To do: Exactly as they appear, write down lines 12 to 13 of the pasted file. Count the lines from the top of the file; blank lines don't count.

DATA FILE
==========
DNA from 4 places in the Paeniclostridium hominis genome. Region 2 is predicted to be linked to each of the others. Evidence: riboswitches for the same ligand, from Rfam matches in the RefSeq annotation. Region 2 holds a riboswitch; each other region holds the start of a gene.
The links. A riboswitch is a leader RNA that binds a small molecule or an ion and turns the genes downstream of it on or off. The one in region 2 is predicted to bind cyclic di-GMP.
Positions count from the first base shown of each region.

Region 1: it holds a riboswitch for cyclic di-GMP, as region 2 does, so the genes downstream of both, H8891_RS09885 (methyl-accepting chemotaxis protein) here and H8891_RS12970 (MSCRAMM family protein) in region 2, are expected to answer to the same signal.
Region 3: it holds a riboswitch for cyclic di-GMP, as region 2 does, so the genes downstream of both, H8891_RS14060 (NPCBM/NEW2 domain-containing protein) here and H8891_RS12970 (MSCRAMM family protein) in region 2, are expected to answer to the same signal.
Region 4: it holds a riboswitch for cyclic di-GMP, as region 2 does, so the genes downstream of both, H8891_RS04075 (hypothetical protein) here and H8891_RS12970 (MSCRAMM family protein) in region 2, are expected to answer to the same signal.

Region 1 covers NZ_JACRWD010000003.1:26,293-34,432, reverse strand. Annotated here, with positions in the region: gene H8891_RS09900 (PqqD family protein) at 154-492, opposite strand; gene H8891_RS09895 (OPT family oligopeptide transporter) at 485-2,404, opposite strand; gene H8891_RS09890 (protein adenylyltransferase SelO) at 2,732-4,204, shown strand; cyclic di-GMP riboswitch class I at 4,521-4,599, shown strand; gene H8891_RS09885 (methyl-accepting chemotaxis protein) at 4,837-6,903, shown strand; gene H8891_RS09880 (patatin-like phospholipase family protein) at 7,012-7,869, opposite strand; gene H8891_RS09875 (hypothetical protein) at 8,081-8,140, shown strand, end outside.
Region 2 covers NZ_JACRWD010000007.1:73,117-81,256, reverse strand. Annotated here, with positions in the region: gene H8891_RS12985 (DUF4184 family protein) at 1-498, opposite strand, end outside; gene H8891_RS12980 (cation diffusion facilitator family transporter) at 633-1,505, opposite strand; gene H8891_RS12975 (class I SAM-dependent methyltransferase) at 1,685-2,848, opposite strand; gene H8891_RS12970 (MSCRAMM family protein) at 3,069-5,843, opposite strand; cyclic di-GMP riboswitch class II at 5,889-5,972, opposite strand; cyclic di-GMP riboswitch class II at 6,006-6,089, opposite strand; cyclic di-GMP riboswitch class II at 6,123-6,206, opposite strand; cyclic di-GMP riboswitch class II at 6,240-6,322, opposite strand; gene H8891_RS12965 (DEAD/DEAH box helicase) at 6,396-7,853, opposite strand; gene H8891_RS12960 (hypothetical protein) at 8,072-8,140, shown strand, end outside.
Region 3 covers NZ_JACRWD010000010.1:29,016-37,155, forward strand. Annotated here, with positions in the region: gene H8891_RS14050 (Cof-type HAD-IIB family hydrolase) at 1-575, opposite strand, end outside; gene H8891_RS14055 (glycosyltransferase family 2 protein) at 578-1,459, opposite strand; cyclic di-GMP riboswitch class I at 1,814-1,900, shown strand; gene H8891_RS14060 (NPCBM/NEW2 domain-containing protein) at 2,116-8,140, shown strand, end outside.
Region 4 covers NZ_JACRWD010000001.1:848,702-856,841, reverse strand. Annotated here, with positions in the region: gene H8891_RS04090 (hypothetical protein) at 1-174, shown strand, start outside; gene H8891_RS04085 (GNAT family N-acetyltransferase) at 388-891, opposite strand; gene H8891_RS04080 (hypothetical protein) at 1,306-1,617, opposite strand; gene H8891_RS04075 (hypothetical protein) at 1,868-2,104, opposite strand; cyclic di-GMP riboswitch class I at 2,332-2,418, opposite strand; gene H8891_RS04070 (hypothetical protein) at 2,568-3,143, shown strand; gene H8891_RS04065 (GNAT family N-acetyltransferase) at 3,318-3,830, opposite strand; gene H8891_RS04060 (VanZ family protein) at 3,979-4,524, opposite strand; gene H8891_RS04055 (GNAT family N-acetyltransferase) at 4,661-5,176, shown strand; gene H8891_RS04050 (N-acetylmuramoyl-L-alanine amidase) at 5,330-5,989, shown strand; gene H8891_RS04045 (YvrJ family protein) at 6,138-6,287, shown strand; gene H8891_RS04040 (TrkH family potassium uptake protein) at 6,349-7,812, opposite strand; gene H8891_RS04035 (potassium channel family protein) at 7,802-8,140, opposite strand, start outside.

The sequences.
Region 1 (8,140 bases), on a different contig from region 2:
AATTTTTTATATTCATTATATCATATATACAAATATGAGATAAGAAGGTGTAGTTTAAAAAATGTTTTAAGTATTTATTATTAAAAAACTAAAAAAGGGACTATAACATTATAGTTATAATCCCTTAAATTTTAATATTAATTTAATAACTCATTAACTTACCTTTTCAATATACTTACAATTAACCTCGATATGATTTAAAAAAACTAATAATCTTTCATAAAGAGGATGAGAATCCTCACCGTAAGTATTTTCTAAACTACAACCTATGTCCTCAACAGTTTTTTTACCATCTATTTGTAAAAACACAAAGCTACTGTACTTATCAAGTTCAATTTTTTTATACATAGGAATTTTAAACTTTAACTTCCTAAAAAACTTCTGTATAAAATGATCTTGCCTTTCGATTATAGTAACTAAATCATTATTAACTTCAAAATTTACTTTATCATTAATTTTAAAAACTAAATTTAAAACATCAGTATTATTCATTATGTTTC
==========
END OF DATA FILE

Region 1 (8,140 bases), on a different contig from region 2:
AATTTTTTATATTCATTATATCATATATACAAATATGAGATAAGAAGGTGTAGTTTAAAAAATGTTTTAAGTATTTATTATTAAAAAACTAAAAAAGGGACTATAACATTATAGTTATAATCCCTTAAATTTTAATATTAATTTAATAACTCATTAACTTACCTTTTCAATATACTTACAATTAACCTCGATATGATTTAAAAAAACTAATAATCTTTCATAAAGAGGATGAGAATCCTCACCGTAAGTATTTTCTAAACTACAACCTATGTCCTCAACAGTTTTTTTACCATCTATTTGTAAAAACACAAAGCTACTGTACTTATCAAGTTCAATTTTTTTATACATAGGAATTTTAAACTTTAACTTCCTAAAAAACTTCTGTATAAAATGATCTTGCCTTTCGATTATAGTAACTAAATCATTATTAACTTCAAAATTTACTTTATCATTAATTTTAAAAACTAAATTTAAAACATCAGTATTATTCATTATGTTTC